I appreciate the honesty! The main reason I purchased this shu was that I was in a hurry to get started and this one will arrive within the next day or two. As long as it isn't too horrible I should be able to get some practice with the new gaiwan without feeling like I'm wasting "the good stuff." I do have a feeling that if I really enjoy pu'er it will end up being mostly the sheng. . . Though I'll have to find some that's good fresh, because I don't think I can pay the "well aged" prices and I definitely don't have the patience to leave it sitting on a shelf for a decade or two! :laugh:

Do you have any particular "non-shoe" recommendations? I snagged a pu'er to start with because all the chatter about how unusual they are caught my interest, but I am interested in trying a much broader selection. Right now I'll try almost anything (I did order a shu!) provided the price is on the modest side and as long as it can be brewed in a gaiwan. Green, white, red/black, oolong, tisane, China, Japan, Taiwan, India, whatever! Though I expect my eventual preferences will be the sweeter, stronger ones. Definitely not fond of bitterness.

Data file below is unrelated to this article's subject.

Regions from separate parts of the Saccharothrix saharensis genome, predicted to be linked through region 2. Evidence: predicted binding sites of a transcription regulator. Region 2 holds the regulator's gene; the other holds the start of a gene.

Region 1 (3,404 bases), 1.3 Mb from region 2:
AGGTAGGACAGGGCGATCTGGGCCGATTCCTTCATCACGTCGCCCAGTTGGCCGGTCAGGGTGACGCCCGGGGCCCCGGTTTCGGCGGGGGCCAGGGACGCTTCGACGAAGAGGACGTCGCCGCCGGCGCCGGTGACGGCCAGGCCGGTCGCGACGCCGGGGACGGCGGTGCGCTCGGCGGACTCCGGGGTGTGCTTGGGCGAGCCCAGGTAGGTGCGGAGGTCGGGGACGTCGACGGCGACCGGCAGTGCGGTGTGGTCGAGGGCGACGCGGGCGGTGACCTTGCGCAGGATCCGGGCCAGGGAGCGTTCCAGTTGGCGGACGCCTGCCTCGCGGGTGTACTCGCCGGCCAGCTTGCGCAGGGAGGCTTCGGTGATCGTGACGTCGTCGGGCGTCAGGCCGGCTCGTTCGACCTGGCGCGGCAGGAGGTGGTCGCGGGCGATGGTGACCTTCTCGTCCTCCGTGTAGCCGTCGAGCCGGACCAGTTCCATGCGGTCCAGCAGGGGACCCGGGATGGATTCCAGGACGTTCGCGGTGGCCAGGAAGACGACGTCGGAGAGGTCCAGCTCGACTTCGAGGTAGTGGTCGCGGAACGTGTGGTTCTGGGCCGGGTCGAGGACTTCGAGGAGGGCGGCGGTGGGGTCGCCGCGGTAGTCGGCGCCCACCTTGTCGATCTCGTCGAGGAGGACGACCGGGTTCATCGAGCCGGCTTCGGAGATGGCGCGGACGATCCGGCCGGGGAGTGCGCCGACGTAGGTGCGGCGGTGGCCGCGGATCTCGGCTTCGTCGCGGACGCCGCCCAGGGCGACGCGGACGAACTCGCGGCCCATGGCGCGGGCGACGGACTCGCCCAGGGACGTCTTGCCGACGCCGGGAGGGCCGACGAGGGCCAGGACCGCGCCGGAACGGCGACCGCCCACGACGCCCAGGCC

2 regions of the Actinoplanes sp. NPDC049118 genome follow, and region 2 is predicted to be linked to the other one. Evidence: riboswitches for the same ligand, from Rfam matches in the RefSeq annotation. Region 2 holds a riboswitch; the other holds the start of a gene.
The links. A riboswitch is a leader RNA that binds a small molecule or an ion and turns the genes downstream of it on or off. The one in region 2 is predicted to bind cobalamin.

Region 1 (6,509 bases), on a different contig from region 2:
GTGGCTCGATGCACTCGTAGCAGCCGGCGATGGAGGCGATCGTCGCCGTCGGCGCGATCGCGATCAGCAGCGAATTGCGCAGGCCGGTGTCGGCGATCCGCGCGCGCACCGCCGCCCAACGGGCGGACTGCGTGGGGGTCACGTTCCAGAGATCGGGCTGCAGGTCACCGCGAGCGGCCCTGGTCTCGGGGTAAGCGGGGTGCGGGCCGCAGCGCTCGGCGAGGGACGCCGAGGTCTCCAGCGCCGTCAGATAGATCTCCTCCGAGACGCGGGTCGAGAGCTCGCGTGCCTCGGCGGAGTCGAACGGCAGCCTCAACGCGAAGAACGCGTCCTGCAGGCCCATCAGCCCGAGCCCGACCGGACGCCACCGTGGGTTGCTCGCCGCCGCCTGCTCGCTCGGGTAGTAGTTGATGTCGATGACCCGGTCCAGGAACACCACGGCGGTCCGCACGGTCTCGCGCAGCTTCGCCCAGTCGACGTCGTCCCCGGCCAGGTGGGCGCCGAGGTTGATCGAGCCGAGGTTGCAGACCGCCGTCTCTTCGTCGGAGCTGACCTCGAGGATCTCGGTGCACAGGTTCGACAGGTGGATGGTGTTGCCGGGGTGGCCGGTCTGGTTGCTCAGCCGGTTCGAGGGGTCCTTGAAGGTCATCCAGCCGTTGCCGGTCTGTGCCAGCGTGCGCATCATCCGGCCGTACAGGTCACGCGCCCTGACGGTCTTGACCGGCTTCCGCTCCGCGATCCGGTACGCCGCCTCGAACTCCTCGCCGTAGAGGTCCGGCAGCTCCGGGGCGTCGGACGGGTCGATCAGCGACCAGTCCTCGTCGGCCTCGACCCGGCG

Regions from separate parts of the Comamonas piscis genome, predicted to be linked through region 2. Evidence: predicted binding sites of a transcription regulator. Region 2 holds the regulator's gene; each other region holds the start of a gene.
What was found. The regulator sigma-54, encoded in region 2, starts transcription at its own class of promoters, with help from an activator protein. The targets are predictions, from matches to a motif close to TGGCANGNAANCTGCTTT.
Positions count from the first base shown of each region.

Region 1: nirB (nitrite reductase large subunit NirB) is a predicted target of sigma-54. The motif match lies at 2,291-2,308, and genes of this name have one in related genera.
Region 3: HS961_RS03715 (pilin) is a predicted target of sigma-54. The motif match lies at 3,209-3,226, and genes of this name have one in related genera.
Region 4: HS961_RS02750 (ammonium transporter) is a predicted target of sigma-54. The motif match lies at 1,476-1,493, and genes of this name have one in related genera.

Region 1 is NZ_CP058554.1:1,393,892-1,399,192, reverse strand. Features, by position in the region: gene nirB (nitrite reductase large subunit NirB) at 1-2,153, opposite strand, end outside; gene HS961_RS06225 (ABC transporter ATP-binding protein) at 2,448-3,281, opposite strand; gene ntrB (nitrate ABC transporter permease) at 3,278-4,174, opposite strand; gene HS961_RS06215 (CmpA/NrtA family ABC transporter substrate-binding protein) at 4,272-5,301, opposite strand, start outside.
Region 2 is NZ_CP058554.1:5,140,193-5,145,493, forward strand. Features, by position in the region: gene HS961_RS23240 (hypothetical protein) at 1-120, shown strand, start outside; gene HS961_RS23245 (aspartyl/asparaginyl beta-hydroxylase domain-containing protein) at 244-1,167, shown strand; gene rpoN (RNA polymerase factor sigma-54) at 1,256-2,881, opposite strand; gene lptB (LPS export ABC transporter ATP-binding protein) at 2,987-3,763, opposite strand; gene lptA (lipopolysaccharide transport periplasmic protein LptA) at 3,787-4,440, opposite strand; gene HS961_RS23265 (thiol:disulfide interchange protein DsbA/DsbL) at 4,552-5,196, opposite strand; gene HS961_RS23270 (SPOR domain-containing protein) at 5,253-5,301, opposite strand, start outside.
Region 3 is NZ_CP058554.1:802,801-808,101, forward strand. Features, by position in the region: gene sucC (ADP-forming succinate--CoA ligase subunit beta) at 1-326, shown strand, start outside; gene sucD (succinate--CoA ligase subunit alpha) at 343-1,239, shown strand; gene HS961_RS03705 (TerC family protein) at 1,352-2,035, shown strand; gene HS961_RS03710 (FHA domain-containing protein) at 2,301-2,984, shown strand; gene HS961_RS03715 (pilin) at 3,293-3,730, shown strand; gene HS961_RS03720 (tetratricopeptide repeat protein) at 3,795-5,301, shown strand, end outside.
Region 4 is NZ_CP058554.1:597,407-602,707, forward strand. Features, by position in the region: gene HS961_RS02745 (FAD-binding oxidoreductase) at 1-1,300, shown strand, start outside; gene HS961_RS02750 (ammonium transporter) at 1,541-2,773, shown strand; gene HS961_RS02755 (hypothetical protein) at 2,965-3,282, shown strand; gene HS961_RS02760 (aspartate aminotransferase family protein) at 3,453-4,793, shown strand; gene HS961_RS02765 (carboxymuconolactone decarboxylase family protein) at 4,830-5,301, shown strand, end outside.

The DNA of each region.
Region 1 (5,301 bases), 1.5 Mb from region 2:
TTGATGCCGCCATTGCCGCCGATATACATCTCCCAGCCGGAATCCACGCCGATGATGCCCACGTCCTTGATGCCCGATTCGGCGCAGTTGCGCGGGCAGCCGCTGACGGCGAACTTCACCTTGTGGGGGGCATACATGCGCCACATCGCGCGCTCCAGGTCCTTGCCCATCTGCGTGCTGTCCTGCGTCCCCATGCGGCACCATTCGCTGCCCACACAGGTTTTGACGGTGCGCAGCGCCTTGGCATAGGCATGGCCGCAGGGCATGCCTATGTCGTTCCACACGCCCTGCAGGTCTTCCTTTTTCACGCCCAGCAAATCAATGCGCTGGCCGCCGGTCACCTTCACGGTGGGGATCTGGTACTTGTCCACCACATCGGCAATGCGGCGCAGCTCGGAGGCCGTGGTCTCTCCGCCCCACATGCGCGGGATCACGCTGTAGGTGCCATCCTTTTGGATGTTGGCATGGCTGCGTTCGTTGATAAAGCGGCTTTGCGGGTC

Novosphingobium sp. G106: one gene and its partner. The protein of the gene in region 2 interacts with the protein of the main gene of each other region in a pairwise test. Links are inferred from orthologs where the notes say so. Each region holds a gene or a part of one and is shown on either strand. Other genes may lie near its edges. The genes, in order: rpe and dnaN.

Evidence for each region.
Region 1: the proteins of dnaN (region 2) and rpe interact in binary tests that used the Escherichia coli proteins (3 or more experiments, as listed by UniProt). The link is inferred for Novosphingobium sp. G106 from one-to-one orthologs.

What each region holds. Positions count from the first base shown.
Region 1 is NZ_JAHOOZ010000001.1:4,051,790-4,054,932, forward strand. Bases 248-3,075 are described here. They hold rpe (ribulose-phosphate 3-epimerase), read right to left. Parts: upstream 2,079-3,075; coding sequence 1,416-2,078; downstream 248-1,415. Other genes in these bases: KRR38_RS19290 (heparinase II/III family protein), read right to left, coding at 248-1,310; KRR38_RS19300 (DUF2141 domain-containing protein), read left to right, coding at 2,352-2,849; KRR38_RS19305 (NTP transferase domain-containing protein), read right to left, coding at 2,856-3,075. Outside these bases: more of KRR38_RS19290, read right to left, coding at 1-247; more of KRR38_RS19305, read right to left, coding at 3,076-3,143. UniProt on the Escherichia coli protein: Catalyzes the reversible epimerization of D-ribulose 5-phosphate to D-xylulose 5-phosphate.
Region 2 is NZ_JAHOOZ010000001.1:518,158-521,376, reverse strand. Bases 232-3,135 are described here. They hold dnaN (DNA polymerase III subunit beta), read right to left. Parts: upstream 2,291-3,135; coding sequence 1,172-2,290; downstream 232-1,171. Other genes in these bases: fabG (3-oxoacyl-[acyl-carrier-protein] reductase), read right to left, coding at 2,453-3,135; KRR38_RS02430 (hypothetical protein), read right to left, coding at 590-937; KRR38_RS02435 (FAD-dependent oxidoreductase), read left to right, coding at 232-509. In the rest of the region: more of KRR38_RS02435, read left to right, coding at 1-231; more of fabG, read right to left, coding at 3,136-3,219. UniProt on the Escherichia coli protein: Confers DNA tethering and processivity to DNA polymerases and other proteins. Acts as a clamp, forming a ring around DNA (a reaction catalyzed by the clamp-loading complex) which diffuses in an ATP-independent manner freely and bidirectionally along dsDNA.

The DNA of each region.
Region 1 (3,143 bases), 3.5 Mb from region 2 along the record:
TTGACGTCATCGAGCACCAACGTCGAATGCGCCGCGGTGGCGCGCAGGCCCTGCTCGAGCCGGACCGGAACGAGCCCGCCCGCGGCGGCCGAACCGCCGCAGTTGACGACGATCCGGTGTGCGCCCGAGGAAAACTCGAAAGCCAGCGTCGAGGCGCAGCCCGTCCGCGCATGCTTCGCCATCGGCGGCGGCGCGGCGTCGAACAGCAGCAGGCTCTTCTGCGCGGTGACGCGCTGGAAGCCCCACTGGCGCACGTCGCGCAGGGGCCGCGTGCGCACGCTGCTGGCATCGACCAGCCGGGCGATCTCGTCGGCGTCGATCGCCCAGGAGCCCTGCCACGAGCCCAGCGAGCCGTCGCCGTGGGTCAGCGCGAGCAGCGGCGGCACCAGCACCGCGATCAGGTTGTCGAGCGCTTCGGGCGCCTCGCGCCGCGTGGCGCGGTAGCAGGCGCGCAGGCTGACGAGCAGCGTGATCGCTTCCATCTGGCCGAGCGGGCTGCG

Ad Astra

The Instigator
Relax, shu rules. As long as your not drinking floor-sweeping (teabag) tea, all will be well.

I recommend strongly the really good book, The Story of Tea, by Kriess? I think.

Tea is happiness. Find your own path.

Oolong. Gunpowder. Dragon Well. Darjeeling. Lapsang Souchong .... Go easy on that last one ...


Ad Astra

The Instigator
Little bit of LS goes a long way ... Like drinking a campfire.

A pinch of it in black tea is about right.

Yeah, the LS sounded rather interesting, but I'll be sure to brew it lightly the first time around. Heavy smokiness might not do it for me, though the idea of mixing it with a red/black sounds interesting.